Since 2009, one of the traditions of the spring has been the Playing Pepper series. I ask a number of questions of blogs–some in the Baseball Bloggers Alliance, some not–that cover the other 29 teams in Major League Baseball. This year, not only is my son involved–he and I came up with the last question together–but the series is also brought to you by Purpose, Perseverance and Power Arms, the United Cardinal Bloggers annual publication. Only $2.99 at the Kindle store, so get yours today! But first, get out the bats and gloves and let’s play some pepper.
74-88, fourth in the NL Central
While the results on the field were not what Brewers fans had come to expect over the past few years, there’s no doubt that Milwaukee’s season was interesting nonetheless. Whether it was the late signing of Kyle Lohse, the suspension of Ryan Braun, or Carlos Gomez not being allowed to score by Brian McCann, the Brewers always seemed to be popping up in the news.
A lot of the surrounding noise should be quieter this season, but will that make for a Brewers team that contends with the Cardinals, Reds, and Pirates of the Central? To find out, I asked the following:
- Nick from The Brewers Bar, part of the Bloguin network. Nick turned the tables on me and asked similar questions, which should be up on his site sometime this week. You can Tweet at him @TheBrewersBar.
- Jaymes from Disciples of Uecker, which is the Milwaukee blog on ESPN’s Sweetspot network. Jaymes is on Twitter @JaymesL.
- Justin from Fansided blog Reviewing The Brew. @JSchu23 is his Twitter handle.
C70: How would you grade the offseason?
BB: I would grade the offseason at a B. For months the Brewers were the lone team that had not signed a free agent to a major league deal. Until the splashy Garza signing, things were looking pretty bleak in terms of patching the roster. They had an obvious void at first base after using the Band-Aid-on-a-gaping-wound approach in 2013, and I felt they needed to add at least one starting pitcher and get some help for the bullpen. The Garza signing does a lot to make the rotation competitive in the division, because without him I don’t think they’re in the same stratosphere as the Cardinals, Reds and Pirates. K-Rod was a nice piece to add to the bullpen to add some experience and firepower to the relief corps, and bring in a backup closer in case Jim Henderson falters. They could probably use more in the bullpen, still. As far as first base goes, the market this year in free agency was pretty thin and after Corey Hart signed with the Mariners, I was OK with what they did in adding former Brewer Lyle Overbay and mercurial slugger Mark Reynolds on low-risk contracts. I certainly didn’t want to see them go with Juan Francisco full-time at first base or go with a carousel of players like they did in 2013. They also didn’t have many great options in the trade market due to the Brewers’ weak farm system. I think a combination of Overbay/Reynolds/Francisco would be a good platoon for 2014 at least. Hopefully they get the Reynolds that mashed for the Indians in early ’13 and not the guy who forgot how to hit later in the season. This platoon approach is not a long-term answer for first base, of course, but considering what their options were, I’m fine with it…for now.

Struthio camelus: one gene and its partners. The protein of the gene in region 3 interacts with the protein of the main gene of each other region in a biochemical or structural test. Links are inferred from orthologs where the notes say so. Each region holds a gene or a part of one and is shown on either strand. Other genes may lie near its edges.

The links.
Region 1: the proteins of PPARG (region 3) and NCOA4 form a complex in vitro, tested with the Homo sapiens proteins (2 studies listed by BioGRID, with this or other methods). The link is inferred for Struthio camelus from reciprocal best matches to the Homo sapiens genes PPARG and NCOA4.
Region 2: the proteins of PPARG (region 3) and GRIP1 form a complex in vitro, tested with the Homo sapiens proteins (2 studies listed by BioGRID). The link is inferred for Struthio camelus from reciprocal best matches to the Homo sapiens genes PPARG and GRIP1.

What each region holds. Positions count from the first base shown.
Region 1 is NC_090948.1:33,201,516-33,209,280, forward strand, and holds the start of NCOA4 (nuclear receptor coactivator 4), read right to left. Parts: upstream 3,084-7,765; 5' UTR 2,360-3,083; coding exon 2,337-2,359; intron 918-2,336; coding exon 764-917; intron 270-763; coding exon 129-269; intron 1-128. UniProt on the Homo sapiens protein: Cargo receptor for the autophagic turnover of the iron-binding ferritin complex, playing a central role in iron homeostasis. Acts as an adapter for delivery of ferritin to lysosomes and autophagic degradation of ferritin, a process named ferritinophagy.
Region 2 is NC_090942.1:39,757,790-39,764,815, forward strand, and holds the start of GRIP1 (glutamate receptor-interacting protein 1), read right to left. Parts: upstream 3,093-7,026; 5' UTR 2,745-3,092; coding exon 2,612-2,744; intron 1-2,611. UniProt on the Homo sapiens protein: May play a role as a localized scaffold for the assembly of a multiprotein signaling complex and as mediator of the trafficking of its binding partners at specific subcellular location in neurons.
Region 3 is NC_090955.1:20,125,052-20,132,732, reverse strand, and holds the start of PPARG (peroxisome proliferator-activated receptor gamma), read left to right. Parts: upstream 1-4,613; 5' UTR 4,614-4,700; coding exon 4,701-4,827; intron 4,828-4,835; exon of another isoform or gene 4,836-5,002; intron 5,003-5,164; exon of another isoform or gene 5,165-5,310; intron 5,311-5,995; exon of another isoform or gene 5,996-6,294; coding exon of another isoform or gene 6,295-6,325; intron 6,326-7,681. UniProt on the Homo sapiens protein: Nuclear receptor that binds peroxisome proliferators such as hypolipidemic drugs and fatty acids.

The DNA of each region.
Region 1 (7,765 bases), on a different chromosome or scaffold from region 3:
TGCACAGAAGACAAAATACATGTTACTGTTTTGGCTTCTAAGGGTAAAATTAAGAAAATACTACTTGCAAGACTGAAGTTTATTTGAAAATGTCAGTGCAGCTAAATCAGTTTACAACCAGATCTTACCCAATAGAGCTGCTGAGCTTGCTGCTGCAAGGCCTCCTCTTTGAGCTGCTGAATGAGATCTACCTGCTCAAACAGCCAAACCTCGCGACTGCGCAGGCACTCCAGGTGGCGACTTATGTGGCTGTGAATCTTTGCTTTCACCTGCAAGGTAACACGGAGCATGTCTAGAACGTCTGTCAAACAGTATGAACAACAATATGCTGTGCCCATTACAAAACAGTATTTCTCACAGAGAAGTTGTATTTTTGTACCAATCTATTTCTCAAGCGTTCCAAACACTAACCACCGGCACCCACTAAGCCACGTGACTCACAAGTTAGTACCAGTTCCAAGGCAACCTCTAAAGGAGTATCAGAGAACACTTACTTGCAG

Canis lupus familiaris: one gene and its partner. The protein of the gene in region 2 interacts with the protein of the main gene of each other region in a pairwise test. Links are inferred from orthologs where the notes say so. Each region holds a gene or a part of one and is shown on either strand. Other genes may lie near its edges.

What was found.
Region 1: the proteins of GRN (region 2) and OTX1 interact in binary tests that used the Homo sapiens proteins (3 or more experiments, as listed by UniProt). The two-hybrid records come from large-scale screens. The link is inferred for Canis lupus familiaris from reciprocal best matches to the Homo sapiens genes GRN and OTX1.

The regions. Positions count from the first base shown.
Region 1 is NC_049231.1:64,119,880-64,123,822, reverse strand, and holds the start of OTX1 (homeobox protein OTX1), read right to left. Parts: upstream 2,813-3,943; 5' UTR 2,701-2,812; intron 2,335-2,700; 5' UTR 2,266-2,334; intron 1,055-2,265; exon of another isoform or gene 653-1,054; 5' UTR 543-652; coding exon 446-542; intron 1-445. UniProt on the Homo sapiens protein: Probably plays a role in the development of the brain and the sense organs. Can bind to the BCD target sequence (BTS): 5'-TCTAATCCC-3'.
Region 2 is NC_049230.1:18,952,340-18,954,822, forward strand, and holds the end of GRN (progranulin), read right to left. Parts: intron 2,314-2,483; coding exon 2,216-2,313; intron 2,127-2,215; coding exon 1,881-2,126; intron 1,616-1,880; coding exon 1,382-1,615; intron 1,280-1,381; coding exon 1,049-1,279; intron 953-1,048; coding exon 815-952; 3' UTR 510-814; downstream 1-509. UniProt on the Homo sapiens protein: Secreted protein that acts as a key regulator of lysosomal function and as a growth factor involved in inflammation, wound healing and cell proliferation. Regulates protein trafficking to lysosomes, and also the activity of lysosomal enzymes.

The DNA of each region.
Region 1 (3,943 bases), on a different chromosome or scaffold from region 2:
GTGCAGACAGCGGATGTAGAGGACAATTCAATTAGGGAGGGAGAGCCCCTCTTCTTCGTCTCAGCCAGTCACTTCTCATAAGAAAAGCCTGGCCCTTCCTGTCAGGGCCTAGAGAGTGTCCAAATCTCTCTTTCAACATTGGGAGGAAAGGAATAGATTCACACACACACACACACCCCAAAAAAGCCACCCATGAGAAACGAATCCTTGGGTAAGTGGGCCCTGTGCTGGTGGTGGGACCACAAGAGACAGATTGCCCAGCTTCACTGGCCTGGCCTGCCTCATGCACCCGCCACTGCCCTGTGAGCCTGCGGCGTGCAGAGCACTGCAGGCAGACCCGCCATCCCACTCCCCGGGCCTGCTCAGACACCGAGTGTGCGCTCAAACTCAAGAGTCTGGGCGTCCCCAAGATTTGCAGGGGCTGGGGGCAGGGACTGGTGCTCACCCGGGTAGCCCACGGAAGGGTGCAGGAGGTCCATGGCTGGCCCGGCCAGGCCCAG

DU: Probably a C+. That’s not an indictment of the moves they made, it’s just that there weren’t that many. It seemed like quite a few fans were frustrated to see the Brewers sit out most of the offseason, with the only move made for much of the winter being the trade of Norichika Aoki to Kansas City. The Matt Garza signing at the end of January pushes the grade to C+ for me, otherwise it was a mostly average offseason. It’s pretty clear that for whatever reason, the Brewers’ front office didn’t see the need to make many changes. They’re buying heavily into the young pitchers at the back end of their rotation and in the bullpen, and they’re praying for better injury luck.
RTB: I would give the Brewers offseason a solid B.
C70: How excited are fans about the return of Ryan Braun? Will there be any repercussions?
BB: I think fans are cautiously optimistic that Ryan Braun will come back and be the player they saw prior to 2013. His PED suspension clearly throws his abilities into question and folks are rightfully concerned about how that will affect his play. Braun will also be transitioning to a new position in 2014, right field. I think if Braun comes back and hits well, a lot will be forgiven or forgotten. If he doesn’t hit well, the fans and the Brewers are in a lot of trouble because there’s a lot of money and time invested in the guy. There are already repercussions to Braun’s actions. I think fans will give him some time to make a comeback, but he’s hurt the franchise with his actions and the fans are hurt because their franchise player turned out to be a cheat. Regardless of what exactly Braun did and why, which is still unclear, he tried to cover up what he did and that’s the worst part about it. He gets a lot of flak that other guys, including the Cardinals’ Jhonny Peralta, don’t get because he said plainly to the media that he was innocent and then turned out to be guilty. But he’s our guy, so I’m thinking most fans would love to serve a shit sandwich to folks around the league by having Braun mash and put up big numbers in 2014. But damage has been done and can’t be undone.